Rachel Leib, Post Production Coordinator, on Working in Reality & Scripted TV, Post Production, & Importance of Taking Chances.

March 3, 2016

I grew up in Westchester NY and I loved the movies. I would go to the theater as often as I could and would pour over Premiere Magazine to read up on upcoming films and behind the scenes information.


The television landscape then was nothing like it is today.


My dream was always to work in television or film.


I went to Northeastern University in Boston and majored in Communications. I did several internships to get as much broad experience as I could.


I was an assistant to a local casting agent  for a film that was shooting in Boston at the time. 


I interned at  the FOX affiliate and wrote the credit voiceovers for their prime time shows plus assisted on various productions for the station.   


In addition I did an internship with my local cable channel while home on breaks. Shortly after graduation I got my 1st  paid job but had to wait 4 months for it to start!!!.


That job was such a leaping off point for me.


The experience and the people I met allowed me to move to Los Angeles a year later and continue to work.






First Job in the Entertainment Industry


My 1st  paid job in entertainment was as a production assistant on a show called, “Back Chat” on FOX’s then new network named FX.


At that time FX was original, live programs, and lots of acquired shows like Hart to Hart and Batman.


It still stands out as one of the best experiences ever!


We were all young (or youngish) and we were creating something new with each of the original shows. We were encouraged to write and produce our own segments.


Everyone’s ideas were heard…it was the best place to learn and we all had so much fun!


I came to that job just by taking a chance.


I was volunteering at the local cable station again running the teleprompter for their news show and I saw an ad in the back of Variety for a new network starting up and they were looking to hire people of all levels/experience.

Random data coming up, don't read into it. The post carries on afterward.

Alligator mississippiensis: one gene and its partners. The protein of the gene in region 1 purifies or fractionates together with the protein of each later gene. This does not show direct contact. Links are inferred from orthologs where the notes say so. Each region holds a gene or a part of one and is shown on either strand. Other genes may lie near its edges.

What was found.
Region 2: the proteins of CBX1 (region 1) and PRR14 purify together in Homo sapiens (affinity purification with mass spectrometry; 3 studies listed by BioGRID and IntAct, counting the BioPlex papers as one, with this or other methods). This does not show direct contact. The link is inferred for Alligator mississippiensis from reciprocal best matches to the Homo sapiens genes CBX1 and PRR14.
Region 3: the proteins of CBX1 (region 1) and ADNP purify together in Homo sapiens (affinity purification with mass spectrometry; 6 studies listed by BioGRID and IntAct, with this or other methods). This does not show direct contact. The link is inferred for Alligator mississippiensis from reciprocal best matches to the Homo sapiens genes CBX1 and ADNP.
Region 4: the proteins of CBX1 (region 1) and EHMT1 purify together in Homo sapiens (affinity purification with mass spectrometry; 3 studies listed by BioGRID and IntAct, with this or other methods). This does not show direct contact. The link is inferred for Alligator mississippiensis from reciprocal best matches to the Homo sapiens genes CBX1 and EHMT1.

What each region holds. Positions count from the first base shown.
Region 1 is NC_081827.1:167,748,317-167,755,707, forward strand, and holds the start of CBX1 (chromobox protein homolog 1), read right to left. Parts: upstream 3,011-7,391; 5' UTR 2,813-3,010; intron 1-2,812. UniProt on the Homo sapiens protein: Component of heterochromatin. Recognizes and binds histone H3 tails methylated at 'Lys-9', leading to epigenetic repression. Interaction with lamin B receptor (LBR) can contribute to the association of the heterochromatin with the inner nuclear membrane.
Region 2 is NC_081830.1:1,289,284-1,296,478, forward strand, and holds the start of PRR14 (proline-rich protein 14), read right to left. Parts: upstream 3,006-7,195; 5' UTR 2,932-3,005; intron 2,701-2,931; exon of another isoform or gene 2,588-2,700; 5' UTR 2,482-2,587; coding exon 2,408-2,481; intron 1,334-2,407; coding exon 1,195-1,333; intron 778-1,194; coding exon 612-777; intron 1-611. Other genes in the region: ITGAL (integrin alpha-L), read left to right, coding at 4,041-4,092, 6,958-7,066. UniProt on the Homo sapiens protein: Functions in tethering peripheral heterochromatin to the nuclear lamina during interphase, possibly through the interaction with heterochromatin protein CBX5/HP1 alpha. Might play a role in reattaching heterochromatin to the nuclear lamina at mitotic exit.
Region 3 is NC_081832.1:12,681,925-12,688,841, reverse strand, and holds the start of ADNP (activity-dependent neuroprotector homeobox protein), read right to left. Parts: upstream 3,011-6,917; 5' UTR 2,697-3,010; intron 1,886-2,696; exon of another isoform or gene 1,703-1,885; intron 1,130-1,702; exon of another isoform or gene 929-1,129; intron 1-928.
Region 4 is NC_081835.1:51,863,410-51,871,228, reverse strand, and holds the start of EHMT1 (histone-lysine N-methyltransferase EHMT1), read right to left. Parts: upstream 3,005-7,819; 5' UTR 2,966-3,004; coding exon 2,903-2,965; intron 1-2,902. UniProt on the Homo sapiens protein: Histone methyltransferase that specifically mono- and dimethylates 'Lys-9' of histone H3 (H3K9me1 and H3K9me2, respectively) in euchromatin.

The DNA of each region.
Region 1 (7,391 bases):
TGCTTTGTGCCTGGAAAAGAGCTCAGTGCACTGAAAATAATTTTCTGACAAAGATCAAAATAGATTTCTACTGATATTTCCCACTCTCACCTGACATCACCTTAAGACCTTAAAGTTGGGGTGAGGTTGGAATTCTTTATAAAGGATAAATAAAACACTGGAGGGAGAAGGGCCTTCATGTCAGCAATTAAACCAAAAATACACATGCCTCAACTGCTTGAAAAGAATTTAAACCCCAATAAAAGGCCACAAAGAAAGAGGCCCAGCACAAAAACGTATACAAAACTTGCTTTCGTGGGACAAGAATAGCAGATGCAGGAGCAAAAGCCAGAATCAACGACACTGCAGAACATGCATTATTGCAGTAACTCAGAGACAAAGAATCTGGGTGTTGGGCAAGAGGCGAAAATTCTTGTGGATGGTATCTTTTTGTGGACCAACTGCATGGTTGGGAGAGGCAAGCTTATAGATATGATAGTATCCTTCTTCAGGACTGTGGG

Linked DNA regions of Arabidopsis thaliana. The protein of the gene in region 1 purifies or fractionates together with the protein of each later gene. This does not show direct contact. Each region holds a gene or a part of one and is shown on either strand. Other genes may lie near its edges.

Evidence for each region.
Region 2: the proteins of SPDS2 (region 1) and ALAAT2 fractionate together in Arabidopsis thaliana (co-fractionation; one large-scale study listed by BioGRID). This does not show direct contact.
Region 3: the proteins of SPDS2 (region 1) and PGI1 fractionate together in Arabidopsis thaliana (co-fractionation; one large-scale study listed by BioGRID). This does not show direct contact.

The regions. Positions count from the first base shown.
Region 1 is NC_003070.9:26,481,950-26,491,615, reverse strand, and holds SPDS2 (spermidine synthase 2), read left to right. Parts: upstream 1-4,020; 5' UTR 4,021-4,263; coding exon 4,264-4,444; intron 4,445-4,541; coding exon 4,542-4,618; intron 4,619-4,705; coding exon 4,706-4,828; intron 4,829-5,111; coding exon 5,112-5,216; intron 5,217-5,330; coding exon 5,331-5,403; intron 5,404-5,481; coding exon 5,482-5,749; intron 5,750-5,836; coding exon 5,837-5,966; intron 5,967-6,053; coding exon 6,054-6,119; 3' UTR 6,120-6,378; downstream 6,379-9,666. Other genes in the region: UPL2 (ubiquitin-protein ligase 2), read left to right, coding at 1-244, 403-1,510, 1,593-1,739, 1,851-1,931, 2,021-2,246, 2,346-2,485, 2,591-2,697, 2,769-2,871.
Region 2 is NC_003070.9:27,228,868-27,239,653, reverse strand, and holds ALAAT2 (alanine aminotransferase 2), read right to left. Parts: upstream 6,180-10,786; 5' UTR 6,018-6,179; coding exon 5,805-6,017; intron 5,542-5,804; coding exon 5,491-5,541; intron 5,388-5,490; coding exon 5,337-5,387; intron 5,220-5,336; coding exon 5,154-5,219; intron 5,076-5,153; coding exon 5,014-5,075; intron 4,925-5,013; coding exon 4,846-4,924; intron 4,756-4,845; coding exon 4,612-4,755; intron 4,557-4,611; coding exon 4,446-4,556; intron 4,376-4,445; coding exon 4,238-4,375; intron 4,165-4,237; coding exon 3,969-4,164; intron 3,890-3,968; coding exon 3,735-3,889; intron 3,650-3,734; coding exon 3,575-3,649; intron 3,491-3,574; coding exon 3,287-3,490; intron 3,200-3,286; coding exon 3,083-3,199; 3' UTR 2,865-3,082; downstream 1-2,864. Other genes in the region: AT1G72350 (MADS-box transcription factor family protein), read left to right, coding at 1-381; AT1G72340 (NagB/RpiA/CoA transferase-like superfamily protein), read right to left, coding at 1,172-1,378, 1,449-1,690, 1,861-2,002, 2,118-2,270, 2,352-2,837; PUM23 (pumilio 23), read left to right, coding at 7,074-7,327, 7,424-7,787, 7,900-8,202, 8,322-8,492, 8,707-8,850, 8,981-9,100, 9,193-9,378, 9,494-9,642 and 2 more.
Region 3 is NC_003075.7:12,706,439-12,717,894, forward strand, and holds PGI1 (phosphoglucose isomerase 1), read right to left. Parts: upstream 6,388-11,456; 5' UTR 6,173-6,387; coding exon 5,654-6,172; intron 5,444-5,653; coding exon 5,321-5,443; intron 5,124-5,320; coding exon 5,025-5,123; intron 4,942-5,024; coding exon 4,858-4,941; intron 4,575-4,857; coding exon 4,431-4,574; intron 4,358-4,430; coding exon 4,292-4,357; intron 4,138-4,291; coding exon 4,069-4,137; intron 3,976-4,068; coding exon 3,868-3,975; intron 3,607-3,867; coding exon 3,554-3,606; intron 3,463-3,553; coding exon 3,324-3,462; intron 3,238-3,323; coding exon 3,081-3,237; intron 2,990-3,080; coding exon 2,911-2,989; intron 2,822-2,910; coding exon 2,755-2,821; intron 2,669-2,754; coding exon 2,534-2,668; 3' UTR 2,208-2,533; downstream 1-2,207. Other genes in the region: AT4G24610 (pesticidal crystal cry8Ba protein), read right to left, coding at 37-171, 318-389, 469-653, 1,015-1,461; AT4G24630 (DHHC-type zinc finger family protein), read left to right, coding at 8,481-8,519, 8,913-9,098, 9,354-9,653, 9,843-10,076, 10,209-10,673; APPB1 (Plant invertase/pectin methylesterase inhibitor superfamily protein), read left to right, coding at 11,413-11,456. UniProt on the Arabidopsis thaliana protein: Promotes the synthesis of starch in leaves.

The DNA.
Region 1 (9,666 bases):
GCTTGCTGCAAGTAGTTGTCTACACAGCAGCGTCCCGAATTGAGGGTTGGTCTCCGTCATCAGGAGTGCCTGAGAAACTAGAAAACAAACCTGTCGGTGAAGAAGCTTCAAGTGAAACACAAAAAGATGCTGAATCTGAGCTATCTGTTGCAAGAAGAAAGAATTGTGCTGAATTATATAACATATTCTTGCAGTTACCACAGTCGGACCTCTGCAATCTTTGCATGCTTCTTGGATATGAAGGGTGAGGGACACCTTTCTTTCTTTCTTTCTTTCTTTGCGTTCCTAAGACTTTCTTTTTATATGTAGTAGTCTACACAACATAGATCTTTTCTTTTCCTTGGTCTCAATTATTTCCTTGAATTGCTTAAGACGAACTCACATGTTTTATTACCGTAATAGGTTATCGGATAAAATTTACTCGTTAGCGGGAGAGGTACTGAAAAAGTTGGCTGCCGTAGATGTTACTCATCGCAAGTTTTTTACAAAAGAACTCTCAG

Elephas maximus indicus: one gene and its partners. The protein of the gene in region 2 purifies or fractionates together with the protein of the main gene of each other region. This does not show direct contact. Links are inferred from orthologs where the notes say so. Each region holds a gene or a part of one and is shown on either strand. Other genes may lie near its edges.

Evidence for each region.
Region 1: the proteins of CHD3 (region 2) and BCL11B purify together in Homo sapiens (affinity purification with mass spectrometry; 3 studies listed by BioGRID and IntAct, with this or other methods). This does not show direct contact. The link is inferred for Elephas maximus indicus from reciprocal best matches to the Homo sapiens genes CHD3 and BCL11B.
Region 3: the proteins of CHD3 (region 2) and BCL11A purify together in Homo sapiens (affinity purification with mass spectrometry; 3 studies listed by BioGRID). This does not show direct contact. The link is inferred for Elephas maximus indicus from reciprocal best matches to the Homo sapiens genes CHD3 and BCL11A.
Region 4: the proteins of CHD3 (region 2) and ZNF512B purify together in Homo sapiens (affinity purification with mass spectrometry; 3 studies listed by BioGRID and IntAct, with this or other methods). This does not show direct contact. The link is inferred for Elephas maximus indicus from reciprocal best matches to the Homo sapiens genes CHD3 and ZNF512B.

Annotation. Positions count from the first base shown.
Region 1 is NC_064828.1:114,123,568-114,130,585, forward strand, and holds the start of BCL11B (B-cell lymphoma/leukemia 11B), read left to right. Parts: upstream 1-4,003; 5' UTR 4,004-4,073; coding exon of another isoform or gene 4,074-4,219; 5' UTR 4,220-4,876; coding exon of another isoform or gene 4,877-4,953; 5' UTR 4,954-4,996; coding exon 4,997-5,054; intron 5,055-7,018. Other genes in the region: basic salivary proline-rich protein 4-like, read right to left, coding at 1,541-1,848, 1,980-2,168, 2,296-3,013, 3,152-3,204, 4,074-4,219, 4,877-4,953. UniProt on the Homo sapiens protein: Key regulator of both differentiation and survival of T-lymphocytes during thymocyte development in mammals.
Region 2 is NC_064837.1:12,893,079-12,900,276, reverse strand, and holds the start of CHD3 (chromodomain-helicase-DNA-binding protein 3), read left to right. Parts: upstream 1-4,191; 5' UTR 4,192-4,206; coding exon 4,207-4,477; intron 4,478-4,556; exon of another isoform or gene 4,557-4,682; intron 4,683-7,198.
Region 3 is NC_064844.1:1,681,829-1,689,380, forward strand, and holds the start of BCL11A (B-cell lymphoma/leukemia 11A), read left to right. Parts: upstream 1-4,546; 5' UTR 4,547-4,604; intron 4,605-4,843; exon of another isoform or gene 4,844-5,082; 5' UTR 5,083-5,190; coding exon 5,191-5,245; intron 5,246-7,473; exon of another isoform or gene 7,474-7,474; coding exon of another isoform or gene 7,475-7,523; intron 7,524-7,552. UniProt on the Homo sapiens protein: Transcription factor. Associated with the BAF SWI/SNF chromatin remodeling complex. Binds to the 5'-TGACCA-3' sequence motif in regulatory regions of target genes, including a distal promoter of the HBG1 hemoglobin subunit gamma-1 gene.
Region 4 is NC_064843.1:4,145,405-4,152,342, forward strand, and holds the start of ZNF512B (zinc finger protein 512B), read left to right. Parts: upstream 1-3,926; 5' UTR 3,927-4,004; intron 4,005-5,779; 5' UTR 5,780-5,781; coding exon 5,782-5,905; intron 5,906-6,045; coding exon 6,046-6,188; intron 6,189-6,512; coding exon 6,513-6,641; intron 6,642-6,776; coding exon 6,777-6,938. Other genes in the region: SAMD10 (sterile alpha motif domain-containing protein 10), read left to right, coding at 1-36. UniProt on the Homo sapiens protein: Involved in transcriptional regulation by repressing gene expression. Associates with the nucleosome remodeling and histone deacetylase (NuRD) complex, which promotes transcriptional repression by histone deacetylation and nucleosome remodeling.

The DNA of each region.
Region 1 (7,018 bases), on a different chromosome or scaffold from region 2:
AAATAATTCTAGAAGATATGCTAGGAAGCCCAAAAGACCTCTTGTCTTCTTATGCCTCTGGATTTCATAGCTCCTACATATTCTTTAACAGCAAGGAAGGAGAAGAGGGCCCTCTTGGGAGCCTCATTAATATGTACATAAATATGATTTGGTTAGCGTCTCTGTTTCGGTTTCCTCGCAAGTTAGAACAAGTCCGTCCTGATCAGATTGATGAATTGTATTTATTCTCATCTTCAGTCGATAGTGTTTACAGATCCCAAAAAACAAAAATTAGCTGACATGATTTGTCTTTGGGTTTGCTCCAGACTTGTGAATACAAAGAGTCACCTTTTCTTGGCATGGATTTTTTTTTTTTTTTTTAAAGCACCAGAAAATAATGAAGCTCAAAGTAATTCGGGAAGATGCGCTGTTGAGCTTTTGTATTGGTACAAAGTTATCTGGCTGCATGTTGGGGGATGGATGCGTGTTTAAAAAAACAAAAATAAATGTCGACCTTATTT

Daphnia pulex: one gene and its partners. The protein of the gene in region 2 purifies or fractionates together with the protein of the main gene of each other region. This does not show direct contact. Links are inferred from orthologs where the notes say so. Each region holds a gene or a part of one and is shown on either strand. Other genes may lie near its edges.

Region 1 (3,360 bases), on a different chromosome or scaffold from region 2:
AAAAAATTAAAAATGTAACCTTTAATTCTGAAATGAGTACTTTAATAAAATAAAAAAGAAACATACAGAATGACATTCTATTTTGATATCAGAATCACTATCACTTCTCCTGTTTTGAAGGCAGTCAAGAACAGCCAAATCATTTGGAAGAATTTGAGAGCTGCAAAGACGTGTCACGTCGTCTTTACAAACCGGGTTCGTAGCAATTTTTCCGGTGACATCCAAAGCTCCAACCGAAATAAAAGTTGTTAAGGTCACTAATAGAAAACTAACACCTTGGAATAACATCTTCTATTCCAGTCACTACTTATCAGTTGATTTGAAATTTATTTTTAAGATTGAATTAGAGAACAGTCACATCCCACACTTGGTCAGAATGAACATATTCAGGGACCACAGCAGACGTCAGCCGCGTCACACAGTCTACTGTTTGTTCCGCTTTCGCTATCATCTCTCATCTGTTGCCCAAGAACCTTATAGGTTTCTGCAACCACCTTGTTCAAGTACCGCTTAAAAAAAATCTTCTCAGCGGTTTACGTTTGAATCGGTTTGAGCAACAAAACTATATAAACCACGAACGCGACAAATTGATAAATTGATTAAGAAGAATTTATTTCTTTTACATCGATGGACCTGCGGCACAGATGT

I had recently graduated college and was back home in New York so it didn’t matter to me where the job was…it was a job in my desired field!


I sent my limited resume in and the job turned out to be the launch of the FX Networks in New York City.






Experience with Post Production


My journey into Post Production is similar to how I got my 1st job…taking chances & opportunities.


I had been working for about 10 years on the production side of Reality TV as a Production Coordinator and Associate Producer on shows like The Gabrielle Carteris Show, Fear Factor, America’s Next Top Model, Who Wants to be a Playboy Centerfold? and various others.


It had gotten to a point where I was enjoying the people I was working with but I wasn’t enjoying the work.


I took a risk and walked away for many years.


During that time I returned to New York and had started a family.  When my kids hit school age we moved back to Los Angeles and I was ready to go back to work but I wanted only scripted shows, not reality TV.


A friend of mine suggested Post Production.


I saw a posting on the Producers Guild job board for a Post PA and with nothing to lose I emailed my resume asking if they had any other needs…they did.


I got hired as the Post Production Coordinator on Season 4 of FALLING SKIES for TNT and stayed on through the final Season (season 5).